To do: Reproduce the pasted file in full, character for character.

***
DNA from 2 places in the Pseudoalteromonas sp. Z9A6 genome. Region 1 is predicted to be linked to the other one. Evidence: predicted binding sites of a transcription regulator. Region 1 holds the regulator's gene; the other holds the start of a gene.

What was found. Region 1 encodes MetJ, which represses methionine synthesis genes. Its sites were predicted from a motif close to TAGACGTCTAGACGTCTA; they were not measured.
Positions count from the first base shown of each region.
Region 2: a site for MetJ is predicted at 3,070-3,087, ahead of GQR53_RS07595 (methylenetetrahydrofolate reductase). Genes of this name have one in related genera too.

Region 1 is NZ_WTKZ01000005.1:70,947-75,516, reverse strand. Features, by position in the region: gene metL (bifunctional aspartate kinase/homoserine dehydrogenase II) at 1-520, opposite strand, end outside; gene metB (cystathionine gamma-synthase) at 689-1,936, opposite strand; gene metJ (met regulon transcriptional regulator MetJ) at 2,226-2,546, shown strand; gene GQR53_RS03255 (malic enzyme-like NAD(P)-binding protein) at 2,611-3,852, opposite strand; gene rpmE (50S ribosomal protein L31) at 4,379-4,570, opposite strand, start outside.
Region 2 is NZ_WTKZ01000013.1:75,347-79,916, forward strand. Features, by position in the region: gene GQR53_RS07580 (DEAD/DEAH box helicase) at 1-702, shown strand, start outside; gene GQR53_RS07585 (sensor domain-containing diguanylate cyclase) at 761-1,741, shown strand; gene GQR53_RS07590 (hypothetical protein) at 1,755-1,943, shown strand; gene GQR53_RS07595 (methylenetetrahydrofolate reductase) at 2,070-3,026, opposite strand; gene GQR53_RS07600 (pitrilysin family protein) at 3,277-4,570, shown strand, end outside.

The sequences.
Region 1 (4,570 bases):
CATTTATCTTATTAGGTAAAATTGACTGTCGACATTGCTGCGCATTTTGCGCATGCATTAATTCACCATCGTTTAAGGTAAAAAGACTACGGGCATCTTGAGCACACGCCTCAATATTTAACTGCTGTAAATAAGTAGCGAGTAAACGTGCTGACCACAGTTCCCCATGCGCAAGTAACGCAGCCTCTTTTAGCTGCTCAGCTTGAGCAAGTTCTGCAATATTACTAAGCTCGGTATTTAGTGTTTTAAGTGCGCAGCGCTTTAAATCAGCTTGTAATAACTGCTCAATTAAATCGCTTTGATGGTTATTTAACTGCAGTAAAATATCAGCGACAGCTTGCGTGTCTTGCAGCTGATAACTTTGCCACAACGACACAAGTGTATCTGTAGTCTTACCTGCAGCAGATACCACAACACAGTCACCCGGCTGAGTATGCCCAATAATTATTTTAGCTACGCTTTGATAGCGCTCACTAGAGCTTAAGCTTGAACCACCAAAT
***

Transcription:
DNA from 2 places in the Pseudoalteromonas sp. Z9A6 genome. Region 1 is predicted to be linked to the other one. Evidence: predicted binding sites of a transcription regulator. Region 1 holds the regulator's gene; the other holds the start of a gene.

What was found. Region 1 encodes MetJ, which represses methionine synthesis genes. Its sites were predicted from a motif close to TAGACGTCTAGACGTCTA; they were not measured.
Positions count from the first base shown of each region.
Region 2: a site for MetJ is predicted at 3,070-3,087, ahead of GQR53_RS07595 (methylenetetrahydrofolate reductase). Genes of this name have one in related genera too.

Region 1 is NZ_WTKZ01000005.1:70,947-75,516, reverse strand. Features, by position in the region: gene metL (bifunctional aspartate kinase/homoserine dehydrogenase II) at 1-520, opposite strand, end outside; gene metB (cystathionine gamma-synthase) at 689-1,936, opposite strand; gene metJ (met regulon transcriptional regulator MetJ) at 2,226-2,546, shown strand; gene GQR53_RS03255 (malic enzyme-like NAD(P)-binding protein) at 2,611-3,852, opposite strand; gene rpmE (50S ribosomal protein L31) at 4,379-4,570, opposite strand, start outside.
Region 2 is NZ_WTKZ01000013.1:75,347-79,916, forward strand. Features, by position in the region: gene GQR53_RS07580 (DEAD/DEAH box helicase) at 1-702, shown strand, start outside; gene GQR53_RS07585 (sensor domain-containing diguanylate cyclase) at 761-1,741, shown strand; gene GQR53_RS07590 (hypothetical protein) at 1,755-1,943, shown strand; gene GQR53_RS07595 (methylenetetrahydrofolate reductase) at 2,070-3,026, opposite strand; gene GQR53_RS07600 (pitrilysin family protein) at 3,277-4,570, shown strand, end outside.

The sequences.
Region 1 (4,570 bases):
CATTTATCTTATTAGGTAAAATTGACTGTCGACATTGCTGCGCATTTTGCGCATGCATTAATTCACCATCGTTTAAGGTAAAAAGACTACGGGCATCTTGAGCACACGCCTCAATATTTAACTGCTGTAAATAAGTAGCGAGTAAACGTGCTGACCACAGTTCCCCATGCGCAAGTAACGCAGCCTCTTTTAGCTGCTCAGCTTGAGCAAGTTCTGCAATATTACTAAGCTCGGTATTTAGTGTTTTAAGTGCGCAGCGCTTTAAATCAGCTTGTAATAACTGCTCAATTAAATCGCTTTGATGGTTATTTAACTGCAGTAAAATATCAGCGACAGCTTGCGTGTCTTGCAGCTGATAACTTTGCCACAACGACACAAGTGTATCTGTAGTCTTACCTGCAGCAGATACCACAACACAGTCACCCGGCTGAGTATGCCCAATAATTATTTTAGCTACGCTTTGATAGCGCTCACTAGAGCTTAAGCTTGAACCACCAAAT